Cuadrilla pauses fracking in Lancashire for third time in two monthsDecember 12, 2018
Energy firm Cuadrilla pauses fracking in Lancashire for the third time in two months after NINE tremors in one morning and the largest earthquake so far
- It is a red event under the traffic light system in place for monitoring seismic events during fracking, leading to a temporary halt to operations
- Recent research by the University of Liverpool suggests the impact of such a tremor would be like dropping a melon, Cuadrilla said
- In addition the British Geological Survey (BGS) confirmed the ninth and last tremor, at 1.5 magnitude is the largest recorded since fracking started
Energy firm Cuadrilla has paused fracking operations in Lancashire for the third time in two months after being struck by nine tremors in one morning.
A series of ‘micro-seismic events’ in Blackpool were recorded on the British Geological Survey website following hydraulic fracturing at the shale gas exploration site at Preston New Road.
The tremors started at 9.40am, with the ninth and last tremor, at 1.5 magnitude, is the largest recorded since fracking started.
This is a red event under the traffic light system in place for monitoring seismic events during fracking, leading to a temporary halt to operations.
A worker at the Cuadrilla fracking site in Preston New Road, Little Plumpton, Lancashire. Energy firm Cuadrilla has paused fracking in Lancashire again after more underground tremors were detected
A Cuadrilla spokesman said: ‘A series of micro seismic events have been recorded following hydraulic fracturing at our shale gas exploration site in Lancashire.
‘The largest recorded was 1.5ML (local magnitude) at about 11.20am. This occurred after hydraulic fracturing had finished for the day.
‘According to recent research by the University of Liverpool the impact would be like dropping a melon.
‘A series of smaller micro seismic events occurred during hydraulic fracturing, beginning at about 9.40am.
‘Cuadrilla will pause and continue to monitor micro seismicity for at least the next 18 hours, in line with the traffic light system regulations.
‘Well integrity has been checked and verified.’
The spokesman added: ‘These are very, very low level tremors.
‘They have only been recorded because of the specialist surface monitoring equipment we are using.
‘This is the most monitored patch of land in the entire country, but people need not worry about the frequency of these recordings.’
Activists from Extinction Rebellion during an anti-fracking protest outside the Department for Business, Energy and Industrial Strategy in Westminster, London, on November 14
The British Geological Survey (BGS) confirmed the ninth and last tremor, at 1.5 magnitude is the largest recorded since fracking started.
A number of tremors have been detected at the Preston New Road site since fracking began on October 15.
But work only whenever a quake of magnitude 0.5 or more is detected under the rules.
According to the BGS, earthquakes with a magnitude of less than two are not usually felt and, if they are, it is only by people very close to the earthquake.
Tony Bosworth, Friends of the Earth campaigner, said: ‘Within a day of Cuadrilla re-starting fracking in Lancashire, there has already been another earthquake which means they’ve had to down tools.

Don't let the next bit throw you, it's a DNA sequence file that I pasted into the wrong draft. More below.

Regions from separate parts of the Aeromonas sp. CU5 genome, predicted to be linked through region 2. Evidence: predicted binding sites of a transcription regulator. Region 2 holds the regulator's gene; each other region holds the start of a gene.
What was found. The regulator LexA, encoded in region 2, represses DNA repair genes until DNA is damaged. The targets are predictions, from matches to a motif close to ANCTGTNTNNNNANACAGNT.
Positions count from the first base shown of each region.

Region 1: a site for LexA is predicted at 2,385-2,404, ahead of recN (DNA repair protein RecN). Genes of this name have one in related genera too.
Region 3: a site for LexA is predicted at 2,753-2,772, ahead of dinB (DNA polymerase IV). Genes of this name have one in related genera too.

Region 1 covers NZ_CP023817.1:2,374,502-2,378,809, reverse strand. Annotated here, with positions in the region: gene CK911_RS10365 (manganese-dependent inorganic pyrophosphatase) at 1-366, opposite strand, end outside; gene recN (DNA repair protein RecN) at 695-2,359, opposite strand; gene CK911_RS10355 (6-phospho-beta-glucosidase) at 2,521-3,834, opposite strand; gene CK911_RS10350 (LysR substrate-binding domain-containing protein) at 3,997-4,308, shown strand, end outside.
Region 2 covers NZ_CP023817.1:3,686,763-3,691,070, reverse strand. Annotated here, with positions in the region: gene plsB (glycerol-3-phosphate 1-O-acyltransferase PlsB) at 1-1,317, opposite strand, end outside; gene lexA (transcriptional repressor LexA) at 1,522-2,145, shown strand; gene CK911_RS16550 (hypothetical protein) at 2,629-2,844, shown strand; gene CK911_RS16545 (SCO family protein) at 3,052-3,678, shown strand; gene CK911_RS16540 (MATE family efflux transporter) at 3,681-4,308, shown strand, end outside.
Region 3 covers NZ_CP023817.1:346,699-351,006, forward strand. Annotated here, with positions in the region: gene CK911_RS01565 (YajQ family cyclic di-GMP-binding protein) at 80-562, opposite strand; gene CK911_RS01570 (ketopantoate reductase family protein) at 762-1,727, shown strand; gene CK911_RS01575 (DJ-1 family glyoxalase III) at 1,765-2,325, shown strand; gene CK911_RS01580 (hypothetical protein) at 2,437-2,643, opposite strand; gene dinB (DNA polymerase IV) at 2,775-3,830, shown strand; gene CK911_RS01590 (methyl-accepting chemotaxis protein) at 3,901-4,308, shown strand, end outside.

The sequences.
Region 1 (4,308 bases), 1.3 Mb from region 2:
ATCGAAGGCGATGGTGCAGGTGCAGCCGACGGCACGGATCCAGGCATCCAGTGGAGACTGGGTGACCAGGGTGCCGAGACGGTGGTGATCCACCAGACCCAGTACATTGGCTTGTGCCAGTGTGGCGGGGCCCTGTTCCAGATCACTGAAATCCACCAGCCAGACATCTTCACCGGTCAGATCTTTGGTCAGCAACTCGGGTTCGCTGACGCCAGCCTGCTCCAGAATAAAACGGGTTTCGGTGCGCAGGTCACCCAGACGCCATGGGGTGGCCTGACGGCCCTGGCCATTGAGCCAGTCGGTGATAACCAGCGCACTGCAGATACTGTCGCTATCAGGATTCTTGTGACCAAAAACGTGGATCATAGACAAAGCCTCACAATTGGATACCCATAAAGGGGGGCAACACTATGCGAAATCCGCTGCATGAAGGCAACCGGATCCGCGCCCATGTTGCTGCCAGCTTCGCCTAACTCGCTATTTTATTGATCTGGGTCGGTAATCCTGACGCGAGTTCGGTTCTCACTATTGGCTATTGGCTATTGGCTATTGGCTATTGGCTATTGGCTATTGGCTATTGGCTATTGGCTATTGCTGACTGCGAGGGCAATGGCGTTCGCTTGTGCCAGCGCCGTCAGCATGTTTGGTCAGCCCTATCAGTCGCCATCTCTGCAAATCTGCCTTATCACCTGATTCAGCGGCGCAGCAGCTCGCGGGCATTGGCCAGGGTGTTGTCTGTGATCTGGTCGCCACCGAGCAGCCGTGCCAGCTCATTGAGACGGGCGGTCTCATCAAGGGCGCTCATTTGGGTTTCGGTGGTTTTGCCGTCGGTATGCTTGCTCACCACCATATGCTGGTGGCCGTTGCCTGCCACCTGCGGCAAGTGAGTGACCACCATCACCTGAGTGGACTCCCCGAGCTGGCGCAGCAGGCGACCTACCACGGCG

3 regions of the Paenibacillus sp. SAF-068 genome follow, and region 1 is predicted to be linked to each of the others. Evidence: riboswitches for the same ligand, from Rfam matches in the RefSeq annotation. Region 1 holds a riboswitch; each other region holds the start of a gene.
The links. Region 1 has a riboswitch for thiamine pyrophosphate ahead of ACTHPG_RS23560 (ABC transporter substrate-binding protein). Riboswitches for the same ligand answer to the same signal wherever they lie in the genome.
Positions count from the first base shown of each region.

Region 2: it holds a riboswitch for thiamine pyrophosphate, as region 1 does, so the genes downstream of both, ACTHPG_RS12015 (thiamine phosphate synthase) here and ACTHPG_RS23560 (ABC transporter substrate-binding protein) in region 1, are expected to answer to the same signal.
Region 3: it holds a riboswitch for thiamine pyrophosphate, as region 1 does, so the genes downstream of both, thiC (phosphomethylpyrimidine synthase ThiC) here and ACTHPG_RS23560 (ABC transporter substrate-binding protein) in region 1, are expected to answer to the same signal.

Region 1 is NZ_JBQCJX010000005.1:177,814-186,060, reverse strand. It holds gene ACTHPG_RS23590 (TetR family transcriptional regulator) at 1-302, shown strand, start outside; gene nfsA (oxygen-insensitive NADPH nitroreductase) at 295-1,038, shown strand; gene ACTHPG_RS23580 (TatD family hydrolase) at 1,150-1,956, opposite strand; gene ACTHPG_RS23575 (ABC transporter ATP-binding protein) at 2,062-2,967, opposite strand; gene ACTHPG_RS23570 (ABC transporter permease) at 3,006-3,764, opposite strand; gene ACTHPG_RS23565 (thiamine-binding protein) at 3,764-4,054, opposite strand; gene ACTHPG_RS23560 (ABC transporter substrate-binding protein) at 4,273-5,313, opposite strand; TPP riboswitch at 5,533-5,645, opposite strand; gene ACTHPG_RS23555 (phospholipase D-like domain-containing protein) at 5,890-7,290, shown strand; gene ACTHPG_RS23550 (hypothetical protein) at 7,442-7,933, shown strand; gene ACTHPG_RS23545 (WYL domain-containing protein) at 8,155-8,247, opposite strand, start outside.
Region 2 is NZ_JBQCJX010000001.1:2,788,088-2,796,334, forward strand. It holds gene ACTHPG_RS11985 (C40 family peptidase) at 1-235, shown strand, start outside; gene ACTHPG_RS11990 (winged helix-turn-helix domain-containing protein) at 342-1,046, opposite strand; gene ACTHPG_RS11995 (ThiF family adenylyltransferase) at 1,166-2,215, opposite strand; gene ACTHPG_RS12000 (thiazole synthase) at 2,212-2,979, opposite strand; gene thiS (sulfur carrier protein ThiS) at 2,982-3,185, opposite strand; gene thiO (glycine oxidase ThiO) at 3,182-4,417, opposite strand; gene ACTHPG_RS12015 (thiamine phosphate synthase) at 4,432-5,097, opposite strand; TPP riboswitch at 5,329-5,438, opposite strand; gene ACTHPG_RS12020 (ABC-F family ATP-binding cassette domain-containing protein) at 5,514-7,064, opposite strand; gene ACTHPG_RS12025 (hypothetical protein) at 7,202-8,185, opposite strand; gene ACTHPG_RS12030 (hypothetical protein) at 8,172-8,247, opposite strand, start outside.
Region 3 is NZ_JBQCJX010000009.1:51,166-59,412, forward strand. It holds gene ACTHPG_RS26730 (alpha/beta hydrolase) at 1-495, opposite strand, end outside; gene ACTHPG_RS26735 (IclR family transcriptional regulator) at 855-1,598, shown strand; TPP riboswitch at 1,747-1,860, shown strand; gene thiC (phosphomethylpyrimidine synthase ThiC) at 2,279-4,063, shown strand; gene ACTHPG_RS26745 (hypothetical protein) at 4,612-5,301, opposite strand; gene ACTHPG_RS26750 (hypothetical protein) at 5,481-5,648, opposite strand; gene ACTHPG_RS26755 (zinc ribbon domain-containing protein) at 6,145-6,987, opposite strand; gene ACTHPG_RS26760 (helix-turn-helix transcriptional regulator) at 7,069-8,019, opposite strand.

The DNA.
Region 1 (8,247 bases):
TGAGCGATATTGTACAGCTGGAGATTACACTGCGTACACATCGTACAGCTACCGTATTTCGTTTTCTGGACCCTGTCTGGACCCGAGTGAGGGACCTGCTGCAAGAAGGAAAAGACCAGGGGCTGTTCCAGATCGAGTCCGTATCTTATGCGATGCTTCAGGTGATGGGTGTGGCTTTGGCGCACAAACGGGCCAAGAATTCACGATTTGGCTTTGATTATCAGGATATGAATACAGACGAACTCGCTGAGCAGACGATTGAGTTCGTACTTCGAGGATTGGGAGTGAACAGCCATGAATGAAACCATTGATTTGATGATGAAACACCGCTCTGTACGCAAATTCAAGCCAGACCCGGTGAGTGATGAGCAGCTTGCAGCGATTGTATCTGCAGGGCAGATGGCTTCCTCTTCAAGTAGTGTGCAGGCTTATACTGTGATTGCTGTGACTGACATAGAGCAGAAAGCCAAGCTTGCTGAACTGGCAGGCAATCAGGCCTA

‘It appears that they cannot frack without triggering tremors.
‘And instead of acknowledging that fracking needs to end, Cuadrilla are instead urging for regulations around earthquakes to be relaxed.
- Family launches desperate appeal to find ‘very vulnerable’… Female judge of Saudi Pop Idol TV show sparks outrage after…
Share this article
‘We’ve always said that fracking poses risks for our climate and environment. After today’s quake, and with the effects of climate breakdown already happening around us, isn’t it time to put a stop to fracking once and for all?’
Test drilling at the site was suspended in 2011 after two tremors, one of 2..3 magnitude and the other of 1.5 in April and May of that year respectively.
But in October the green-light was given to resume fracking after seven years by Mr Justice Supperstone at the High Court in London.
It followed environmental campaigner Bob Dennett failing in a bid for an injunction preventing Cuadrilla from shale gas exploration.
Jonathan Bartley, co-leader of the Green Party, called the ruling ‘bitterly disappointing’.
He instead urged the government to ditch ‘its reckless dash for gas and invest instead in a renewable revolution of solar, wind and tidal power’.
Does fracking cause earthquakes?
Earthquakes are usually caused when rock underground suddenly breaks along a fault.
This sudden release of energy causes the seismic waves that make the ground shake, and in extreme cases can even split the Earth’s crust up to its surface.
Fracking works by injecting huge volumes of water into the rocks surrounding a natural gas deposit or hydrothermal well.
The water fractures the rocks, creating dozens of cracks through which gas and heat can escape to the surface.
Fracking can cause earthquakes by introducing water to faultlines, lubricating the rocks and making them more likely to slip.
When two blocks of rock or two plates rub together, they catch on one another.
The rocks are still pushing against each other, but not moving, building pressure that is only released when the rocks break.
During the earthquake and afterward, the plates or blocks of rock start moving, and they continue to move until they get stuck again.
Source: Read Full Article